And that’s the whole point of the video. I agree, quit nit-picking. That’s not the point at all. We could hash out the finer points of the video forever, but while that’s being done, kids are starving to death. And Clint, you’re right; they don’t care. They just want somebody to care enough about them to save them.

  6. Carrie September 18, 2010

    Is the message “you don’t deserve this” really Biblical? Don’t we who profess to be Christians believe that “all have sinned” (Rom 3:23) and that “the wages of sin is death” (Rom 6:23)? How can a sinner deserve death, but not deserve suffering? Remember what our Lord said about suffering: “Do you think that these Galileans were worse sinners than all the other Galileans because they suffered this way? I tell you, no! But unless you repent, you too will all perish” (Luke 13:2-3) ie, witnessing suffering in someone else should remind us of what we ALL deserve. If we forget this, there is no gospel. We will have lost the most important thing that we can share with these children: The hope of reconciliation to God, through His MERCY alone. For those of us who have been reconciled to God, children as well as adults, suffering is the means God uses to make us holy (Heb 12:6-11, 1 Pet 1:7), and is not an accident or injustice. It may not be easy to communicate this to your sponsored child, but no other message is true and no other message can give you peace in the midst of troubles.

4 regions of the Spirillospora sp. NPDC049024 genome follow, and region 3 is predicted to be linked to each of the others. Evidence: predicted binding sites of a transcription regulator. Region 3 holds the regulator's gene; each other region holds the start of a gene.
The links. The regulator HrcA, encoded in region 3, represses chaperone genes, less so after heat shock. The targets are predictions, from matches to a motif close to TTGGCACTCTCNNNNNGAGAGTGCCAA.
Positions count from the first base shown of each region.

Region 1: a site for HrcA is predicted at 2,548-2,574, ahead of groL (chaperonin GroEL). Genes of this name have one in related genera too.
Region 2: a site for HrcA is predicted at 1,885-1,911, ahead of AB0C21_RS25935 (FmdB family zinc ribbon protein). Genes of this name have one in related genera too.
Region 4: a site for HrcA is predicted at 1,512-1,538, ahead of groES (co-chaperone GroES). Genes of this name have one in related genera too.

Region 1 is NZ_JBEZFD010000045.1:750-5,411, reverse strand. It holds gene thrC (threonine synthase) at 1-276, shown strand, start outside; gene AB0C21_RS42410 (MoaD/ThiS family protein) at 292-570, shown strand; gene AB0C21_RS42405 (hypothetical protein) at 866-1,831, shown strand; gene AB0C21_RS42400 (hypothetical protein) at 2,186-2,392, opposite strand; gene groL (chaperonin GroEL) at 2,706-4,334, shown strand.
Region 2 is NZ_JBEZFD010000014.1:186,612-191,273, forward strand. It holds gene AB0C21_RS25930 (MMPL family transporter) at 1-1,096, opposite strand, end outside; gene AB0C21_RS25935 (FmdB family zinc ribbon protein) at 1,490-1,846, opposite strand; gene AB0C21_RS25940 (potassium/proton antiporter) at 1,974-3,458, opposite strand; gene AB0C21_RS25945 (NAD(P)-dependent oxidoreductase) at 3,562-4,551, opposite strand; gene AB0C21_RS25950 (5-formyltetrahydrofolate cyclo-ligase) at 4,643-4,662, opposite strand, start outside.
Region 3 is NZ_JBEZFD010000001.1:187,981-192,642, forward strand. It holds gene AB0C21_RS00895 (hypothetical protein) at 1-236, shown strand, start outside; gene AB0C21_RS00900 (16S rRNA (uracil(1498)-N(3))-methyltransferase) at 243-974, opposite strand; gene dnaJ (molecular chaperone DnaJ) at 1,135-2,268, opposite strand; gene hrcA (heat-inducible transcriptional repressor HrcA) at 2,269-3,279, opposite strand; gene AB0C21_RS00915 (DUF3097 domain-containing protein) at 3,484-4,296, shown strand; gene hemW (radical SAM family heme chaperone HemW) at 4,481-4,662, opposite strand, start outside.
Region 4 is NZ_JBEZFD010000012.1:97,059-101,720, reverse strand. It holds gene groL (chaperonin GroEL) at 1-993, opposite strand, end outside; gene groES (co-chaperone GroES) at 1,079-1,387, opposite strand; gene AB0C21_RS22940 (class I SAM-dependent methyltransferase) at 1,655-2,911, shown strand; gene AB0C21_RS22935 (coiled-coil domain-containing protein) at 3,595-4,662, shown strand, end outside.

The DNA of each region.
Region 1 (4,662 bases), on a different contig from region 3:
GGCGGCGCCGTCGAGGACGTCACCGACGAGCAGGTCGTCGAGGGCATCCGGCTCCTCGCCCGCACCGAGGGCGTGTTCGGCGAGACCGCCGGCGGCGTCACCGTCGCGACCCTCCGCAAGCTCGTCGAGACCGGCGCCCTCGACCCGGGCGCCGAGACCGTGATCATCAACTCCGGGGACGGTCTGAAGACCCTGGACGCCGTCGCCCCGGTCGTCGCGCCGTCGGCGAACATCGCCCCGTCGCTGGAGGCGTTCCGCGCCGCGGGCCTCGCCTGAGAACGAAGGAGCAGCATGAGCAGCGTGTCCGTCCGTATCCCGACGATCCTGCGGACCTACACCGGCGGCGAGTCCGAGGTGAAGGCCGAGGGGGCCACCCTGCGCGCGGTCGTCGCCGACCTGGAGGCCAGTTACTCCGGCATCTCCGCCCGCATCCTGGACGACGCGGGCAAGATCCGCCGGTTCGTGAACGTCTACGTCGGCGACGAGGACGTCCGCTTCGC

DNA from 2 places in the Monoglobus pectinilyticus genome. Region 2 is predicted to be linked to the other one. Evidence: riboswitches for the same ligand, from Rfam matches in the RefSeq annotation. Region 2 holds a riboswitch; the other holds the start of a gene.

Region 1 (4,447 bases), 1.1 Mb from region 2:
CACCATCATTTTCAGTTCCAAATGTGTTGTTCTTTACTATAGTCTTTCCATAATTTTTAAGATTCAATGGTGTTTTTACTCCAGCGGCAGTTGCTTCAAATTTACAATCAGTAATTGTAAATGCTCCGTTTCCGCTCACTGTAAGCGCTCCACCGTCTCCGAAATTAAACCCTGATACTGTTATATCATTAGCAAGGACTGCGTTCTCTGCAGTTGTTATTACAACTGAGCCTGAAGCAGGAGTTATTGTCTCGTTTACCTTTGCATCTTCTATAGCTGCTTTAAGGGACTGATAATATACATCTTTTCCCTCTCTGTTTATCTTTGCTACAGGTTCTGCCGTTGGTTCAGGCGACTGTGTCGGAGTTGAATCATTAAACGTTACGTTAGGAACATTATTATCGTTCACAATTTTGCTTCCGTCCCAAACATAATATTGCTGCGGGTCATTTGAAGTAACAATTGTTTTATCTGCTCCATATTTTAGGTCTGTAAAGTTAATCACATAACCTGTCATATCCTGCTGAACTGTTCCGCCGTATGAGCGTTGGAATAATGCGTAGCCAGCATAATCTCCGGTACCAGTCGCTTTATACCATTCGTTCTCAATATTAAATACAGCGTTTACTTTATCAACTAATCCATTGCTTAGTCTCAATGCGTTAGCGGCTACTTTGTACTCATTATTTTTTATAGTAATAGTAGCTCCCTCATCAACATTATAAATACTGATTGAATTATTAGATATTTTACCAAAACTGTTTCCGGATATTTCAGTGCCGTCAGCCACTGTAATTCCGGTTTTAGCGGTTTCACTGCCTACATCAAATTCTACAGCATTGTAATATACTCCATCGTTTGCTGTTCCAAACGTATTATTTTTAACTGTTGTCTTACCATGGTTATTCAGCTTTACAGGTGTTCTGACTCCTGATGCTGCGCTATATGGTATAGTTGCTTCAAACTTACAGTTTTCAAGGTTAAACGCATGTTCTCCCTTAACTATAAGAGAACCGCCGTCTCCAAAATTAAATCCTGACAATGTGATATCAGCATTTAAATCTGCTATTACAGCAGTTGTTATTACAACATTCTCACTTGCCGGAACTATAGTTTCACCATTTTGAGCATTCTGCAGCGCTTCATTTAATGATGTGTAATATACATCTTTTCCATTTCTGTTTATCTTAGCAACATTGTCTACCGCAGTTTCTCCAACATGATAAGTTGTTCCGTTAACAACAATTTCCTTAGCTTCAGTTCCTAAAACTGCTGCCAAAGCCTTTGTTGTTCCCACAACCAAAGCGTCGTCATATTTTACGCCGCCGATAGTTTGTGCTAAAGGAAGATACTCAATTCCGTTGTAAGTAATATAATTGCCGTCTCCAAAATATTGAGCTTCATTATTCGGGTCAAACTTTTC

1. Teresa September 20, 2010

      So children who are born into privilege “deserve” that?

      This comment has so angered me it’s hard to find words. To let a child believe they “deserve” the abject poverty and desperation they encounter daily is reprehensible. If you live in the US, you more than likely have access to clean water, do not fight malaria or parasites, and have access to food banks and organizations that are willing to assist if you are struggling financially. These children do not have these options. I doubt most reading this will ever experience the level of suffering these children endure. There is no excuse to ever let them believe they “deserve” the conditions in which they live.